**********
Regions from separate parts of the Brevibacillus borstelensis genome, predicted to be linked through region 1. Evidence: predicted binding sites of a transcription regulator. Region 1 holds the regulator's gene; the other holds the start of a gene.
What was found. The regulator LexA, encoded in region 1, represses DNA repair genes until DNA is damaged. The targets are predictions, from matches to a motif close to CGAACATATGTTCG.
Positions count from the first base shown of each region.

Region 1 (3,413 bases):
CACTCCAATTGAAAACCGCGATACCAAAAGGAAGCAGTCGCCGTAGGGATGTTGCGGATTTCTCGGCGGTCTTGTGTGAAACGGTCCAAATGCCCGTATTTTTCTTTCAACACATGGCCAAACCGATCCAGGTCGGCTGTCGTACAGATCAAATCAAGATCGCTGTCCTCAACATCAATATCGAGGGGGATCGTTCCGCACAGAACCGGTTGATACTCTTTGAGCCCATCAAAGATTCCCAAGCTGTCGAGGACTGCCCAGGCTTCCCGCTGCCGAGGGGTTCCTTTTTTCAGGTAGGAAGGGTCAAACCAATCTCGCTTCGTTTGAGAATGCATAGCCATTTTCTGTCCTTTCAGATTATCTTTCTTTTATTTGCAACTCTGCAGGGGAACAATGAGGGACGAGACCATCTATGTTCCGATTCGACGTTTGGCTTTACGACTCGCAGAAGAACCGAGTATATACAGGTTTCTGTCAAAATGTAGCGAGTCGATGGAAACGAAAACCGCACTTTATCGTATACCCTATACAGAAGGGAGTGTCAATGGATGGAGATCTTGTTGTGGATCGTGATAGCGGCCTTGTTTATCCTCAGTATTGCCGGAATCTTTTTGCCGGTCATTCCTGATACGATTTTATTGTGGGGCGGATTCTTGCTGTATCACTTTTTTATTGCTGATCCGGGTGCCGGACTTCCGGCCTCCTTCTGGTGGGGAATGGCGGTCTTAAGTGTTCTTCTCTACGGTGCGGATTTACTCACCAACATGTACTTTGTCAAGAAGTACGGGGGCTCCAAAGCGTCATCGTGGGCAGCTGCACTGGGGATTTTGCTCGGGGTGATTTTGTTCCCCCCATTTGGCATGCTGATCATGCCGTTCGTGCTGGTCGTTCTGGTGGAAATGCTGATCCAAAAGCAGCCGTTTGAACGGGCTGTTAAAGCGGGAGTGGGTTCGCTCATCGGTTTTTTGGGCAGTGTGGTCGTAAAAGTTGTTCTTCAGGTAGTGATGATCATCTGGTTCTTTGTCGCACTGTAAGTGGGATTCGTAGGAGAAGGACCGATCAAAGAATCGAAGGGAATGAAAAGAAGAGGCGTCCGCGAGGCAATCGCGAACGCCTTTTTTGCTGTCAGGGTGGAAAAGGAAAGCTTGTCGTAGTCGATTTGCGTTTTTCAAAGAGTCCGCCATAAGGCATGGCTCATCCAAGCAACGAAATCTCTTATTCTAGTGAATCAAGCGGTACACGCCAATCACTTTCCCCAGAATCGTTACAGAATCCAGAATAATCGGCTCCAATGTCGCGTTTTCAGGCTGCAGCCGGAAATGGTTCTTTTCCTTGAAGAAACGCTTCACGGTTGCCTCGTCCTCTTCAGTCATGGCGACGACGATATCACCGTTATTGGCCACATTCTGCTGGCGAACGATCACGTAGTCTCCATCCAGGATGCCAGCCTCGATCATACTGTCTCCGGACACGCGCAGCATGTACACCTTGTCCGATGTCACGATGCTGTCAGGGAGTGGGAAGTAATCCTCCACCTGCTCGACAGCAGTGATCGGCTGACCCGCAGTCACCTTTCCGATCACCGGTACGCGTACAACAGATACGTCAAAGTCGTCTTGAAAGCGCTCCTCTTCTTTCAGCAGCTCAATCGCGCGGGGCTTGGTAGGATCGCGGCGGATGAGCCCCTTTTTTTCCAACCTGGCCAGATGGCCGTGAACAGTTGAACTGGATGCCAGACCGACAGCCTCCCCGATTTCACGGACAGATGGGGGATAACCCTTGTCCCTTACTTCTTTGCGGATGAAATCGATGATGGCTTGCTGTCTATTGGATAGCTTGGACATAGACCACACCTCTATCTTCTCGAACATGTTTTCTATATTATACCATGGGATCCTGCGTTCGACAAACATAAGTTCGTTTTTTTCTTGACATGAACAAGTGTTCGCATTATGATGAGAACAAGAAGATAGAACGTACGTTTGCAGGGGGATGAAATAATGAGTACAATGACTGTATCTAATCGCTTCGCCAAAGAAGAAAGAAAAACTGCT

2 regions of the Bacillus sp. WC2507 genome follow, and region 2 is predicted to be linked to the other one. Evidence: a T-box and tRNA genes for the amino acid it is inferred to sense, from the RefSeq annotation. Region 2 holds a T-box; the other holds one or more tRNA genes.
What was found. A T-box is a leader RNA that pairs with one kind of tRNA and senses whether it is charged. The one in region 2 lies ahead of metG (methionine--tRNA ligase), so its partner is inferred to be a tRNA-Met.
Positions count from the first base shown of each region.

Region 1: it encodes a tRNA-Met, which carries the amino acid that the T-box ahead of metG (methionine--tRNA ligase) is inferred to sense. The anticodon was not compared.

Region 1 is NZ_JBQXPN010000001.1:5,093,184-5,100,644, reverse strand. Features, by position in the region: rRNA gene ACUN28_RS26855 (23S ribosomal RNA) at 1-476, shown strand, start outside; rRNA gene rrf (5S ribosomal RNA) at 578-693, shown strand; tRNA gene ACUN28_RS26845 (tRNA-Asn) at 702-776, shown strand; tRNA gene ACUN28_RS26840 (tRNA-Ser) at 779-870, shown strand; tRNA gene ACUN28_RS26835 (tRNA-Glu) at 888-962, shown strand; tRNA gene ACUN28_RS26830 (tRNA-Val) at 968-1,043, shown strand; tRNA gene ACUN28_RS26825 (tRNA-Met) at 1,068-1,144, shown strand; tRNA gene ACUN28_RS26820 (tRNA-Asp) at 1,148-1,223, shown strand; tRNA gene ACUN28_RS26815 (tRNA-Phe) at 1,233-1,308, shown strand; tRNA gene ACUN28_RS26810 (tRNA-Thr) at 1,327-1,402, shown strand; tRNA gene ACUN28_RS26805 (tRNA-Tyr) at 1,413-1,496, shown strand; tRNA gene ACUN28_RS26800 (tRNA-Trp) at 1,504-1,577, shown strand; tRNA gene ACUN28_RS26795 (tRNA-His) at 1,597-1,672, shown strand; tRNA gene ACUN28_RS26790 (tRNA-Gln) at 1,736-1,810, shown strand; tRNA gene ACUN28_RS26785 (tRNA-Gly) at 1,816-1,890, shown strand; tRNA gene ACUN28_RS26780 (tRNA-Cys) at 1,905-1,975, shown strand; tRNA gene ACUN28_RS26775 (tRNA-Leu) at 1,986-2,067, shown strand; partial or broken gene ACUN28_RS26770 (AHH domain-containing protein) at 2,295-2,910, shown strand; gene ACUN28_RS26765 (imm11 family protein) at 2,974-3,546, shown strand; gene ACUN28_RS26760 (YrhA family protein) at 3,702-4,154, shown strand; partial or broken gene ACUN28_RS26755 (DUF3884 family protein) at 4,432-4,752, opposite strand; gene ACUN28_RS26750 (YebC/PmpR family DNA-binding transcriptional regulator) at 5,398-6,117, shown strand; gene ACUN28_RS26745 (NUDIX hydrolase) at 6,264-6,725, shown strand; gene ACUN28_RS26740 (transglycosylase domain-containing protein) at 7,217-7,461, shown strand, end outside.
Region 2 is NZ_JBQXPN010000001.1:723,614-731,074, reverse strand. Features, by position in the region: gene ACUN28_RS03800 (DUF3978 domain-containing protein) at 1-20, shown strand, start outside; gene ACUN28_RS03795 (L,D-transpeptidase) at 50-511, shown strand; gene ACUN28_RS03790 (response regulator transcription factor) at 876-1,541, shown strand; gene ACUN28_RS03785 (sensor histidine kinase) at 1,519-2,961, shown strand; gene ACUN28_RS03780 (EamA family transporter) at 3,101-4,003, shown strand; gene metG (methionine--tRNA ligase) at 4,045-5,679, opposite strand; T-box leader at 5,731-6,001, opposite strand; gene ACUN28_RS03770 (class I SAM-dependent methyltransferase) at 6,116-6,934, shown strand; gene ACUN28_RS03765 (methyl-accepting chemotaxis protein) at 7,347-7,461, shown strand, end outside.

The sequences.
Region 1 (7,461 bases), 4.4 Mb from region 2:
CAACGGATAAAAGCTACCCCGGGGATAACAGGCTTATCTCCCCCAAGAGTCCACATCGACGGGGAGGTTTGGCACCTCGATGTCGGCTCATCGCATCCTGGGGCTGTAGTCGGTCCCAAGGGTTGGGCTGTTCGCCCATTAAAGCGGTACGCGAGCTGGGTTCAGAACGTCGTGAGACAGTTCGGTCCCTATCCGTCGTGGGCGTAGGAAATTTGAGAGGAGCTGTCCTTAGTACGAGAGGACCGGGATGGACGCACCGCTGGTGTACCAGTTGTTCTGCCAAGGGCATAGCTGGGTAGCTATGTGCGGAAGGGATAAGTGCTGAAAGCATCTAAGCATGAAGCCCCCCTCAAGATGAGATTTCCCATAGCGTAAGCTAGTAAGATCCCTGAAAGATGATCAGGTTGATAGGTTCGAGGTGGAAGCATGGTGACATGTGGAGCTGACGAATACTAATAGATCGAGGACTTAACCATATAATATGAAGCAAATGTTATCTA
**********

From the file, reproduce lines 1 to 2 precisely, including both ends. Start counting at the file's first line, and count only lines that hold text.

Regions from separate parts of the Brevibacillus borstelensis genome, predicted to be linked through region 1. Evidence: predicted binding sites of a transcription regulator. Region 1 holds the regulator's gene; the other holds the start of a gene.
What was found. The regulator LexA, encoded in region 1, represses DNA repair genes until DNA is damaged. The targets are predictions, from matches to a motif close to CGAACATATGTTCG.